How a Common Parasite in Humans Turns Aggressive
Toxoplasma gondii is a parasite that has infected an estimated one-fourth of the world’s population—potentially more than 1 billion people—including about 50 million in the United States. This makes T. gondii the most widespread parasite in the world. This one-celled parasite, invisible to the naked eye, causes a human disease called “toxoplasmosis.” It can lead to serious health complications in people with weakened immune systems and in infants born to infected mothers. Prevention is key.
T. gondii infection can happen in two ways. Cats are the only animals that shed the parasite’s egg-like sacks (cysts) in their feces—thus exposing humans and other animals to infection via contaminated soil, water, food, or litterboxes. Infection can also take place when people consume undercooked meat containing T. gondii.
Agricultural Research Service (ARS) scientists and colleagues completed a study that provides clues about T. gondii’s virulence and spread. The study describes genetic mechanisms that help a mild-mannered T. gondii strain turn aggressive.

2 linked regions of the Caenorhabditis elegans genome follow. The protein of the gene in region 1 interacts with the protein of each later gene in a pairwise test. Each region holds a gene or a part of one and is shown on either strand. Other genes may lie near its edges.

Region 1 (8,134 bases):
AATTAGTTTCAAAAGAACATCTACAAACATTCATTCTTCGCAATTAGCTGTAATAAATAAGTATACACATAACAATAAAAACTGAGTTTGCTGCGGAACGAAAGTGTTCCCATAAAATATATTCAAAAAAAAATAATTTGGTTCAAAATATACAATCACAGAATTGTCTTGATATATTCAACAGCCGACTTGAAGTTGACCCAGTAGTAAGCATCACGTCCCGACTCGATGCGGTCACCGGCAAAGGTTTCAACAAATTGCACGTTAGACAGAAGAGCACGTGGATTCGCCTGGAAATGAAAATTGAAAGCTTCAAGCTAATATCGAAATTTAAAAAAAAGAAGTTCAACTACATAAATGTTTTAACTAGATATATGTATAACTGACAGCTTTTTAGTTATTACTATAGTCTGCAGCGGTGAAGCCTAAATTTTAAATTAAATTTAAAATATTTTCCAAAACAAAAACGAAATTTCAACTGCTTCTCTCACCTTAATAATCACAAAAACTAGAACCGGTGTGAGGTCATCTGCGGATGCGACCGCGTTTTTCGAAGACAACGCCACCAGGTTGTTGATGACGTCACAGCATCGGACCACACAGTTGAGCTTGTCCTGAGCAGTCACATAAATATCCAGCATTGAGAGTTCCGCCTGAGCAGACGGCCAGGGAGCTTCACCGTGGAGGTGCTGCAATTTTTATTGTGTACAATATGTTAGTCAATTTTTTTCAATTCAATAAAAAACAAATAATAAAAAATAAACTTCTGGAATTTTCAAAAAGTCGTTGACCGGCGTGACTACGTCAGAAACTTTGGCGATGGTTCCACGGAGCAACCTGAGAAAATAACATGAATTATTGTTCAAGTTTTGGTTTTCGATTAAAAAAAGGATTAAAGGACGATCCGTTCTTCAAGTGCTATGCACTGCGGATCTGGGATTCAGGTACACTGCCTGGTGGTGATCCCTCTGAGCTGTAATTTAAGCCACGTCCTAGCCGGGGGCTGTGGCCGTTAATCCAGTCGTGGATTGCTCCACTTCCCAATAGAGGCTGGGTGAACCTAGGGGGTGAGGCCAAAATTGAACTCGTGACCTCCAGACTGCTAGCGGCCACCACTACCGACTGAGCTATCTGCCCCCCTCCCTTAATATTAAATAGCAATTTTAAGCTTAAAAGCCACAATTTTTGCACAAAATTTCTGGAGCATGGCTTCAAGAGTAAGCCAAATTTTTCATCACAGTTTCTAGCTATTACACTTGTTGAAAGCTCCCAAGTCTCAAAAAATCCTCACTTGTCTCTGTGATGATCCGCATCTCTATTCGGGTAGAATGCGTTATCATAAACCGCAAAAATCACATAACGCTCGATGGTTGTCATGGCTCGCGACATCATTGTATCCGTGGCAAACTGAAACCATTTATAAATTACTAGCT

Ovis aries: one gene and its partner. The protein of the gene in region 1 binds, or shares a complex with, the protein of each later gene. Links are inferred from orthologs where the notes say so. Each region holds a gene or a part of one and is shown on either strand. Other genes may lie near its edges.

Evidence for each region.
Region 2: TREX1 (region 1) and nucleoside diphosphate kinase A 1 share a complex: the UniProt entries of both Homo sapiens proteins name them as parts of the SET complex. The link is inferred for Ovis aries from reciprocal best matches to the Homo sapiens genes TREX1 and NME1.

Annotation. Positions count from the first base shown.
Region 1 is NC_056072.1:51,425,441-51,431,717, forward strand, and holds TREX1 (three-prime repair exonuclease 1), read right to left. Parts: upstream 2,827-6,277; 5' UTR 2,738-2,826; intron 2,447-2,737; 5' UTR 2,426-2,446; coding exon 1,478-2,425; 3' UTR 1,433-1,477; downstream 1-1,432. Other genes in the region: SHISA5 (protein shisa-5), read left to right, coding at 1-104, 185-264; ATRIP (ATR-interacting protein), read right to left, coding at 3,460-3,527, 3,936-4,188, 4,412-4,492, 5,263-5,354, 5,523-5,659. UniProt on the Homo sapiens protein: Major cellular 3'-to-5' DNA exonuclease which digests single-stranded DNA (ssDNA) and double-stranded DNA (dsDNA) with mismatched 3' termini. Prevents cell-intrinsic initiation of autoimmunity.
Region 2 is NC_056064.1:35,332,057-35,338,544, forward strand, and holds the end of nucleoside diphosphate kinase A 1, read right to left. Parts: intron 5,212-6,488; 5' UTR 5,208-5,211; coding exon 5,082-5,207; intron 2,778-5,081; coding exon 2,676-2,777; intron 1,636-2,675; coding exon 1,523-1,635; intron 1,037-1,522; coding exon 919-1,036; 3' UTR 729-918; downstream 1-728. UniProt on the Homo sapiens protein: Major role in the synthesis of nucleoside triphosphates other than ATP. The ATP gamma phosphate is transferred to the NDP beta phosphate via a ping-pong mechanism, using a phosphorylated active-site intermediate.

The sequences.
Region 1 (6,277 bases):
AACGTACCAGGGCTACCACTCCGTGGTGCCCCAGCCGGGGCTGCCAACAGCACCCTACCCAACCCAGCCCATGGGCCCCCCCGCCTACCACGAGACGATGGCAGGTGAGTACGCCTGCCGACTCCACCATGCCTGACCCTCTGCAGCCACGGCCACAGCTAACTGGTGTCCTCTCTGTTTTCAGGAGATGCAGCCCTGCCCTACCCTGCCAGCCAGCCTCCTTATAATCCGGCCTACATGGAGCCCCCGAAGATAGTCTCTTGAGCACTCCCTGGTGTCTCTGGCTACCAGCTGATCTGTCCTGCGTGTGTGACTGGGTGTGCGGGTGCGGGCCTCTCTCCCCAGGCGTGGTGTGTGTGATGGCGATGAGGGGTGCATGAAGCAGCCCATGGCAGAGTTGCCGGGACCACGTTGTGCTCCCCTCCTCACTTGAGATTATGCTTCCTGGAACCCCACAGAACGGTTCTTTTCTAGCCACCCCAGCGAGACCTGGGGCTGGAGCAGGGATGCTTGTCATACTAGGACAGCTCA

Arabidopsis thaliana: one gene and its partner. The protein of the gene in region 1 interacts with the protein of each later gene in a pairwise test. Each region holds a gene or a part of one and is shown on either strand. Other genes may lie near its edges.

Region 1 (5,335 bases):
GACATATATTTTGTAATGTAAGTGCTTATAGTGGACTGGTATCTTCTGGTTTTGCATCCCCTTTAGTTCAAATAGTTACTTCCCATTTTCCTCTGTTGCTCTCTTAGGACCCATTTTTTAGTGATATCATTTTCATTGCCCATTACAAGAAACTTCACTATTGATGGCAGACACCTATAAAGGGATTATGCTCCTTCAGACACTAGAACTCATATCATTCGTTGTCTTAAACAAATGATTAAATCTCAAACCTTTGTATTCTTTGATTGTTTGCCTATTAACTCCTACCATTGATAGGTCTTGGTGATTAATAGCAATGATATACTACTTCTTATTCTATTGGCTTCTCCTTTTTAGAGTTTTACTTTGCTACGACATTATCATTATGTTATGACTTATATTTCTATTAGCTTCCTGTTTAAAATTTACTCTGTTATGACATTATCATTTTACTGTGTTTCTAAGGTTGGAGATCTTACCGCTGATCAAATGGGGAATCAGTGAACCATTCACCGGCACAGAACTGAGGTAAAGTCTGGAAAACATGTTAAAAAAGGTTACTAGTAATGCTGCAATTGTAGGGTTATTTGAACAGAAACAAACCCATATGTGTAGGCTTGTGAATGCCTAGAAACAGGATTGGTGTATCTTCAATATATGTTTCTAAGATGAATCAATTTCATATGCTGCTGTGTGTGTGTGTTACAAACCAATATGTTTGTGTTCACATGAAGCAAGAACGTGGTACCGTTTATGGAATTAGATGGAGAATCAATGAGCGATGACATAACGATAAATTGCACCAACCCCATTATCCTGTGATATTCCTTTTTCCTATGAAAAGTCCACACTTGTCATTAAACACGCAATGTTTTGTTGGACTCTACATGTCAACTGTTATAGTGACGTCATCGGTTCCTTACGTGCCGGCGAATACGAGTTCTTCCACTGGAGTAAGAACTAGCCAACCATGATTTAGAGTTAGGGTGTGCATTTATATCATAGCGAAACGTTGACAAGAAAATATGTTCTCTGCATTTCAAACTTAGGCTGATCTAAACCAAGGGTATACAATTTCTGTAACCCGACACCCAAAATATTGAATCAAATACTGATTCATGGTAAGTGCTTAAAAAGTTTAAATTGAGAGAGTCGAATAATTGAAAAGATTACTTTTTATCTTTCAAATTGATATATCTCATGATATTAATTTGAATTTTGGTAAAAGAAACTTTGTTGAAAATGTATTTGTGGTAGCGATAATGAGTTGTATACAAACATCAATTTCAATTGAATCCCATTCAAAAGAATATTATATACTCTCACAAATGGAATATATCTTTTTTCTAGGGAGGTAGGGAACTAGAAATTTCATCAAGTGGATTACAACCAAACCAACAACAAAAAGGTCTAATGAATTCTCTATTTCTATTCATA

For the study, a consortium of international researchers, including zoologist Benjamin Rosenthal and parasitologist Jitender Dubey, both with the ARS Parasitic Diseases Laboratory in Beltsville, Maryland, contributed strains of T. gondii from more than a dozen countries spanning the Americas, Europe, Africa, and Asia. The researchers conducted a genomic analysis on each of 62 strains and identified several types of proteins, called “secretory pathogenicity determinants” (SPDs) that thwart the hosts’ immunity.
Secreting SPDs enables the parasite to influence and hinder host defenses. “These proteins enhance the parasite’s survival, which in turn affects disease severity in hosts,” says Rosenthal. “SPDs have diversified more in T. gondii than in species closely related to T. gondii, so we are very curious to learn more about the functions they perform and their relationship to disease.”
The findings are helping researchers to identify the genetic basis for differences among strains of T. gondii, from mild strains found in U.S. farmlands to more virulent strains found in the jungles of Brazil and French Guyana. The researchers found that T. gondii strains could become more aggressive through environmental adaptation.
In healthy people, infection does not necessarily mean a person will become sick or develop symptoms. The study results provide valuable information about a subset of regulatory genes that enable the parasite to infect animals and humans. The findings will help researchers develop new treatments and methods to check the parasite’s ability to spread.
The study appeared in the January 2016 issue of Nature Communications.—By Rosalie Marion Bliss, ARS Office of Communications.
“How a Common Parasite Turns Aggressive” was published in the August 2016 issue of AgResearch Magazine.